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  • Strong support for Fogarty Center

    Following the Trump administration’s announcement of its budget for the 2018 fiscal year, which proposed to cut about $6 billion in funding to the National Institutes of Health (NIH) and specifically planned to eliminate the John E. Fogarty International Center, there was an overwhelming global outpouring of support for the Fogarty Center. Testimonials, opinion pieces and editorials describing the contributions of the Fogarty Center over the past 50 years appeared in Science, JAMA, New England Journal of Medicine, Nature and several international blogs and newspapers.

     

         In last week’s issue of The Lancet, 12 of the world’s leading authorities in Global Health from low- and middle-income countries, including Salim Abdool Karim and Quarraisha Abdool Karim (CAPRISA); Alash’le Abimiku (Institute of Human Virology in Nigeria); Linda-Gail Bekker (The Desmond Tutu HIV Centre in Cape Town); Elizabeth Bukusi (Kenya Medical Research Institution); Marie Marcelle Deschamps (GHESKIO Centers in Haiti); Miliard Derbew (Addis Ababa University); Patricia Garcia (Ministry of Health in Peru); Glenda Gray (South African Medical Research Council); Moses  Kamya (Makerere University School of Medicine in Uganda); Soumya Swaminathan (Indian Council of Medical Research) and Zunyou Wu (China CDC) showed their support of the Fogarty Center in a letter to the editor that describes the important role the US has played in protecting the US and the world from infectious disease threats through the NIH’s Fogarty Center.

      They provide evidence of the contribution made by the US in helping several countries around the world deal with imminent threats like bird flu, SARS, AIDS etc and how the proposed closure of the NIH’s Fogarty Center would imperil this in future.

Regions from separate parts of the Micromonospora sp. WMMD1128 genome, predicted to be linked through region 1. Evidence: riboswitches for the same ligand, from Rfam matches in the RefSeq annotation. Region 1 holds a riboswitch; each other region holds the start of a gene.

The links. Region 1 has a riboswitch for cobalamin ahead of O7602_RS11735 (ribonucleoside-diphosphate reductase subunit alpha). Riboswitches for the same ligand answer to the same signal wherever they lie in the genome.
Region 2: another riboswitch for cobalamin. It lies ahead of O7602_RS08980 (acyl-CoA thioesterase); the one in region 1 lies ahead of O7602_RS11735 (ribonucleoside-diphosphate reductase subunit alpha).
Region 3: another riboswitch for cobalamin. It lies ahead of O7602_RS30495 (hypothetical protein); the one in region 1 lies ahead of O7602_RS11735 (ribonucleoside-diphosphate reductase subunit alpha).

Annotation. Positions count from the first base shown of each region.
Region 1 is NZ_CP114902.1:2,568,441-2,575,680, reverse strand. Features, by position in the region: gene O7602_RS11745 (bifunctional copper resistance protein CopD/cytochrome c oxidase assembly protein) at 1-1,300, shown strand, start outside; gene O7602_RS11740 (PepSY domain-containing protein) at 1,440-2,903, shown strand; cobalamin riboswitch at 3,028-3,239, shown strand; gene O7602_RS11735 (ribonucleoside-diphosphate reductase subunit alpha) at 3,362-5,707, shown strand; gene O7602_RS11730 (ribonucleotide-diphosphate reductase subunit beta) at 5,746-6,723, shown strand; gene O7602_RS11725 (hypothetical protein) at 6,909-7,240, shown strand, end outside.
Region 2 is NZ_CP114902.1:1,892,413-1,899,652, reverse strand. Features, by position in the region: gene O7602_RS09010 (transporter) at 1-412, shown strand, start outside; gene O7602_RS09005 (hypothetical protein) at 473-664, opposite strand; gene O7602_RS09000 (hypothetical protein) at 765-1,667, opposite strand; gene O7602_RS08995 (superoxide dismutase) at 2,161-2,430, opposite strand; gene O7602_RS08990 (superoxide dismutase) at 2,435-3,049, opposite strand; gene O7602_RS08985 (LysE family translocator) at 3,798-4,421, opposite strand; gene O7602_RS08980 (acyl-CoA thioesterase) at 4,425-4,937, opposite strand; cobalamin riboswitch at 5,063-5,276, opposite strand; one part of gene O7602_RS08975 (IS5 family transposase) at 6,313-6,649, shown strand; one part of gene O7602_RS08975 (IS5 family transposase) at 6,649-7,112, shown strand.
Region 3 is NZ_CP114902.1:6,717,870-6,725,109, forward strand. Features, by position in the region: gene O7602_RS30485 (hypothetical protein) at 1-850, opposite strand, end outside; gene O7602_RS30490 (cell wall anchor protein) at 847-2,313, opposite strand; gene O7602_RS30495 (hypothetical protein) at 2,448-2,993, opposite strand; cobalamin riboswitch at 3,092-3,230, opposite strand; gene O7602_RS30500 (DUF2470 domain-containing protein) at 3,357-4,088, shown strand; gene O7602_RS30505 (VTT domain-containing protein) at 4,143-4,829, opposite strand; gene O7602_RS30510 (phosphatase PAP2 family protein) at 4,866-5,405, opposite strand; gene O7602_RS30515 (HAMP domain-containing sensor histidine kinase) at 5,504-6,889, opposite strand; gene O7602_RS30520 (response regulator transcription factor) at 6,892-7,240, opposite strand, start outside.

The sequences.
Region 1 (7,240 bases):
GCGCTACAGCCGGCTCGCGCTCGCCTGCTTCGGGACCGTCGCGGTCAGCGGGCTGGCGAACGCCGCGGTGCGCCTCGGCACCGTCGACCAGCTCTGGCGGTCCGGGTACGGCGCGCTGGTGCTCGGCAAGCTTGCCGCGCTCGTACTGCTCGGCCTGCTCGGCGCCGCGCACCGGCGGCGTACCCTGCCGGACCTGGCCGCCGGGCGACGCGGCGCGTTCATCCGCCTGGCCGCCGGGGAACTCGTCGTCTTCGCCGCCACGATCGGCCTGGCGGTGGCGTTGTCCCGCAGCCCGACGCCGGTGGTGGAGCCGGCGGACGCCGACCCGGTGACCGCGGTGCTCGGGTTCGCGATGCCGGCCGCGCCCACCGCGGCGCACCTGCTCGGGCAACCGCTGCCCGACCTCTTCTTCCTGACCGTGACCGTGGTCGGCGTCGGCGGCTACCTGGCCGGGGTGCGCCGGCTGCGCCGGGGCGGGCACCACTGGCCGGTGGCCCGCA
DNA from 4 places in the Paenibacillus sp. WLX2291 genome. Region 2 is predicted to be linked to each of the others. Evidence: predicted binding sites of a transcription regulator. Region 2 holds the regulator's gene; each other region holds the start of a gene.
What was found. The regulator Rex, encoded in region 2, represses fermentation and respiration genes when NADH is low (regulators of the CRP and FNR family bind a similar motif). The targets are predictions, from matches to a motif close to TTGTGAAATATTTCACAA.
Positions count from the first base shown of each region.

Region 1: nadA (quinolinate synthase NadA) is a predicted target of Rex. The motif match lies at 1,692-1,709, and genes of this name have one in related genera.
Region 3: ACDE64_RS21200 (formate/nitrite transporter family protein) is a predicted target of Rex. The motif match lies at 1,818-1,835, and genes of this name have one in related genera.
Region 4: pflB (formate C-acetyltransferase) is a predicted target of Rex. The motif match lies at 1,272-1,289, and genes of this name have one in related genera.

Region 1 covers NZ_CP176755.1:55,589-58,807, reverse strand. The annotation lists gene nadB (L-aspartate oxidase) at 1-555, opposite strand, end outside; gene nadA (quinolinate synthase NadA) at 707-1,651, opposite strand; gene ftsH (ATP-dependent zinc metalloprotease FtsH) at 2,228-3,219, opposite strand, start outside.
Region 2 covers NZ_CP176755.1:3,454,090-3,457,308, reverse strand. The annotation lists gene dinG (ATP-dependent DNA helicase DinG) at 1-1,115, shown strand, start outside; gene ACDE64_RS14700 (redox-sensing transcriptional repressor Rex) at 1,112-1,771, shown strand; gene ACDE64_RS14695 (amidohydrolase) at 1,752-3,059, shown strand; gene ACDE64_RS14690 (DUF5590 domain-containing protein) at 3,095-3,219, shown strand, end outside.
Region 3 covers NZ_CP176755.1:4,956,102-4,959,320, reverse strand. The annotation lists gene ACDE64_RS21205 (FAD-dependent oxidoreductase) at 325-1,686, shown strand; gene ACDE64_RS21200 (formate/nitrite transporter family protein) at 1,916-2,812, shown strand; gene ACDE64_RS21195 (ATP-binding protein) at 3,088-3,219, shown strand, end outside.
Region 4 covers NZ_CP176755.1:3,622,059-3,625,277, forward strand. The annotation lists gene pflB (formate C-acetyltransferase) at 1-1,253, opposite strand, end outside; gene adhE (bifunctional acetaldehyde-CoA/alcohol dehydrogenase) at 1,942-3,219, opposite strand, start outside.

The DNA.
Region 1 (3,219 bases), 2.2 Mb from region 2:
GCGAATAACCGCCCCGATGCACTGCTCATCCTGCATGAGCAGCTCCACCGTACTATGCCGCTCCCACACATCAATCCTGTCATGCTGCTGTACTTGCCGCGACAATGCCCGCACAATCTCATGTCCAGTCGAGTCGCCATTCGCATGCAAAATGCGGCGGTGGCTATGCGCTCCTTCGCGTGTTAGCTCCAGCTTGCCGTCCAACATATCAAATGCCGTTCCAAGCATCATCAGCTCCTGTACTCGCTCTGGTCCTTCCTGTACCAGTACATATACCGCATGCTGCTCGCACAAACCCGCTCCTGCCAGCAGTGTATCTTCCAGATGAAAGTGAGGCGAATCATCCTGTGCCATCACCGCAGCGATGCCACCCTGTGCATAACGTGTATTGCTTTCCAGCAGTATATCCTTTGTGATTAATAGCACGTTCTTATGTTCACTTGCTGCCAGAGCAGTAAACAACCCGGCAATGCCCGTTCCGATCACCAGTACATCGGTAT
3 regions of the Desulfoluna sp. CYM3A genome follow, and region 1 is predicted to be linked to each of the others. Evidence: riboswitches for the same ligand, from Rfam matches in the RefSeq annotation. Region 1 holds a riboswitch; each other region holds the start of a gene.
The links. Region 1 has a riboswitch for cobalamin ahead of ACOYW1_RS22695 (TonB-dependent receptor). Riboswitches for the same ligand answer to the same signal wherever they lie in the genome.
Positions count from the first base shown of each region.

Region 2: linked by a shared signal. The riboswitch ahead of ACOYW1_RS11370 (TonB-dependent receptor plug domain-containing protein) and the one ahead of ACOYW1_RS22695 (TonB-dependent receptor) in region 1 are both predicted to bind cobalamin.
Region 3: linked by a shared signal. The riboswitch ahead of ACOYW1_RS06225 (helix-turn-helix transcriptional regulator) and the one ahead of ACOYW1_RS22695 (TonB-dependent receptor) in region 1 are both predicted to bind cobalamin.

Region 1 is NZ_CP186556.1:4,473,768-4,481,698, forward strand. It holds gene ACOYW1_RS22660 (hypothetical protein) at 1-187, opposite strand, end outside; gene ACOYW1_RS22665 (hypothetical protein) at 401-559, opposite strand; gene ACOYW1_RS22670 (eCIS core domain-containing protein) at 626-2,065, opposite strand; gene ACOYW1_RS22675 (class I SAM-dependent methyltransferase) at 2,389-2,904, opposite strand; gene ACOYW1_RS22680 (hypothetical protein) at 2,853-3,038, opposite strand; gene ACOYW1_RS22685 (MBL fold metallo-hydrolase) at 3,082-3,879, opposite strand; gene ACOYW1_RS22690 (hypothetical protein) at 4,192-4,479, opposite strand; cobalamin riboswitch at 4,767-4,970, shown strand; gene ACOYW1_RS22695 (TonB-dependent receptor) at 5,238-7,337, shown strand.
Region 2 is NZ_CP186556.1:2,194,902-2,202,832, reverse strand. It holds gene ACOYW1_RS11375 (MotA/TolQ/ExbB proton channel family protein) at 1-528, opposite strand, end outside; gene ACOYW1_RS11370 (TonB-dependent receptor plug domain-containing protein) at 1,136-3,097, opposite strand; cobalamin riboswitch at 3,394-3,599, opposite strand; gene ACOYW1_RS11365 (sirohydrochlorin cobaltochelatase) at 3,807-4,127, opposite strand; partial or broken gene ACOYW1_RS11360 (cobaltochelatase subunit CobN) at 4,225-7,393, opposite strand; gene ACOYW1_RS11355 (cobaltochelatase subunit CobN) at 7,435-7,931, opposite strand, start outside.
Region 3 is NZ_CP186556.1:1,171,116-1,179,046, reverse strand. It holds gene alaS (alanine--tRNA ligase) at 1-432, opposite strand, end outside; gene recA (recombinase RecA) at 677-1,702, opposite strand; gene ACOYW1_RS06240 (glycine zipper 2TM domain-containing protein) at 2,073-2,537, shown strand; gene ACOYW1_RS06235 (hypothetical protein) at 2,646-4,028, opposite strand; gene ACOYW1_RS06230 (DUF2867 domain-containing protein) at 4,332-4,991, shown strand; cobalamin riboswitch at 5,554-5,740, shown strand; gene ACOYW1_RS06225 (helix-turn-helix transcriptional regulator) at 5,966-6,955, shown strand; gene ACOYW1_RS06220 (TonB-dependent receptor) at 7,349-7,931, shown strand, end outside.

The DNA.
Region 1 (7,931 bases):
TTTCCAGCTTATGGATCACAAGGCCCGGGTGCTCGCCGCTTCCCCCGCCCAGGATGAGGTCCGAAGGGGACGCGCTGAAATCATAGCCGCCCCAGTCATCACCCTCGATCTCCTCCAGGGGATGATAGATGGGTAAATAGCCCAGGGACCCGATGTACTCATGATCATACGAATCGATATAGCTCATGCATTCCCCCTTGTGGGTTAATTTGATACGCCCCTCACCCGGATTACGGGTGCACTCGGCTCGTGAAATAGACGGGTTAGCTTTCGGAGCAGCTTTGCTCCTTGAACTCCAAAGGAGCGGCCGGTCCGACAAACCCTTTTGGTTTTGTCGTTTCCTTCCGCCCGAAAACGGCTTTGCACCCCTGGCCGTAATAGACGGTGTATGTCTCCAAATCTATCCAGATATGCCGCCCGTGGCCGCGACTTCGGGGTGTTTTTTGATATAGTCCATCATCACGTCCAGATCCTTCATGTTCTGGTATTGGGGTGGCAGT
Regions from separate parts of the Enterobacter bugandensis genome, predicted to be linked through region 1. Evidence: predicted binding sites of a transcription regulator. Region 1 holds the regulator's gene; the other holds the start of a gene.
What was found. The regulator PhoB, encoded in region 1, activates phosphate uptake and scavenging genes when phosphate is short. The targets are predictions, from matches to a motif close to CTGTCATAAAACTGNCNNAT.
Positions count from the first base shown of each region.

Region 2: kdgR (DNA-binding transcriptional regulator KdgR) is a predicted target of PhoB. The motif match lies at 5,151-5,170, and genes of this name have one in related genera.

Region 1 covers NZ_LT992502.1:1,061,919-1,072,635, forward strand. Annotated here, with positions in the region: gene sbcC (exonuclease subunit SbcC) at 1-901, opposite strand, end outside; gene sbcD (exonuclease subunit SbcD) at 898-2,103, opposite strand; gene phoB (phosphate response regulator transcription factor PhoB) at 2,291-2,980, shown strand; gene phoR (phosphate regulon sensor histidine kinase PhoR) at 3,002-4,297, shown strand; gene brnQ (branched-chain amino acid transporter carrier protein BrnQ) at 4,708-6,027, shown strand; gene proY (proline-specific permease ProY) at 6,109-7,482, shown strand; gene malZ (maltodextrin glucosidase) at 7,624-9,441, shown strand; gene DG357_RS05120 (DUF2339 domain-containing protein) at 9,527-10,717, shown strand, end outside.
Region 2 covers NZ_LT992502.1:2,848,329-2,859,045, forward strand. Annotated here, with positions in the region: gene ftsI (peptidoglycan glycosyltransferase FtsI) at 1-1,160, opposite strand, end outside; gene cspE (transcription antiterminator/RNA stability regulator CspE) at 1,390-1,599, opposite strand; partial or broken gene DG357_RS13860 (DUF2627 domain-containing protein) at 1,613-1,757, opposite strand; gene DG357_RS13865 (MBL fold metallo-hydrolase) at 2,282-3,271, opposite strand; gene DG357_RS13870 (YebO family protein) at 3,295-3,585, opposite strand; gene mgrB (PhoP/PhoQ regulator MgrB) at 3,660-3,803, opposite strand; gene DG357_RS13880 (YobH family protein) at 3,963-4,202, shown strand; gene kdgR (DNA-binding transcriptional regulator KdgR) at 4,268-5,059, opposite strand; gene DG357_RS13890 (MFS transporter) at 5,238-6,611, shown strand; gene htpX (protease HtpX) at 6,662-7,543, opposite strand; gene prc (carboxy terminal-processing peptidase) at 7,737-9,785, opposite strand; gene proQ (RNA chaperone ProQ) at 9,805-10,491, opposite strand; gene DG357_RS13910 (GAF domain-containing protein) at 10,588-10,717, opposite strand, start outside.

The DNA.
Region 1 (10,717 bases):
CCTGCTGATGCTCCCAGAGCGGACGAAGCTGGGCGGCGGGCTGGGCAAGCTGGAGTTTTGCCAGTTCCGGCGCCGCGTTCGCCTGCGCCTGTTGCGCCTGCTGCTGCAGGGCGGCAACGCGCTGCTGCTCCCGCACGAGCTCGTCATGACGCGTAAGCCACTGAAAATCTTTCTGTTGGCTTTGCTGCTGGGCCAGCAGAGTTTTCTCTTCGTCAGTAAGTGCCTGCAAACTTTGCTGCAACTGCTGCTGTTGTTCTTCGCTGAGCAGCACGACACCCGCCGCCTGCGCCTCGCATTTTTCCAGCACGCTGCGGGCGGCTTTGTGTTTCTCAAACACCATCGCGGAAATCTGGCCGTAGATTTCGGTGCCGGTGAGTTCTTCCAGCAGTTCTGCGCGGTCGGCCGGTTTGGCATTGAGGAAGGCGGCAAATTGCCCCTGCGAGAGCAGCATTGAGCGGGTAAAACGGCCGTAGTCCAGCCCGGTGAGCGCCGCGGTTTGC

Further support for the Fogarty Center was evident at the recent 9th IAS Conference on HIV Science that was held in Paris. During a special symposium, a panel of senior HIV/AIDS research leaders from low– and middle-income countries reflected on how their early research training through the Fogarty International Center enabled them to become leaders in the field and facilitate discoveries and development of drugs and best practices. Speakers at the session included Dr Linda-Gail Bekker, Quarraisha Abdool Karim, Glenda Gray and Salim S. Abdool Karim.  At the session, Dr Roger Glass from the Fogarty International Center announced that the immediate threat of closure of the FIC is now past as both the House and Senate have passed the appropriations bill. However, President Trump still needs to sign it – though this should be a formality.

     

    Read the full letter here:

    Abdool Karim S.S. et al. Closing the NIH Fogarty Center threatens US and

    global health. Lancet 2017; 390:451.

    http://www.thelancet.com/journals/lancet/article/PIIS0140-6736(17)31912-8/fulltext

     

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Centre for the AIDS Programme of Research in South Africa

CAPRISA was created in 2001 and formally established in 2002 under the NIH-funded Comprehensive International Program of Research on AIDS (CIPRA) by five partner institutions; University of KwaZulu-Natal, University of Cape Town, University of Western Cape, National Institute for Communicable Diseases, and Columbia University in New York. CAPRISA is a designated UNAIDS Collaborating Centre for HIV Prevention Research. The main goal of CAPRISA is to undertake globally relevant and locally responsive research that contributes to understanding HIV pathogenesis, prevention and epidemiology as well as the links between tuberculosis and AIDS care.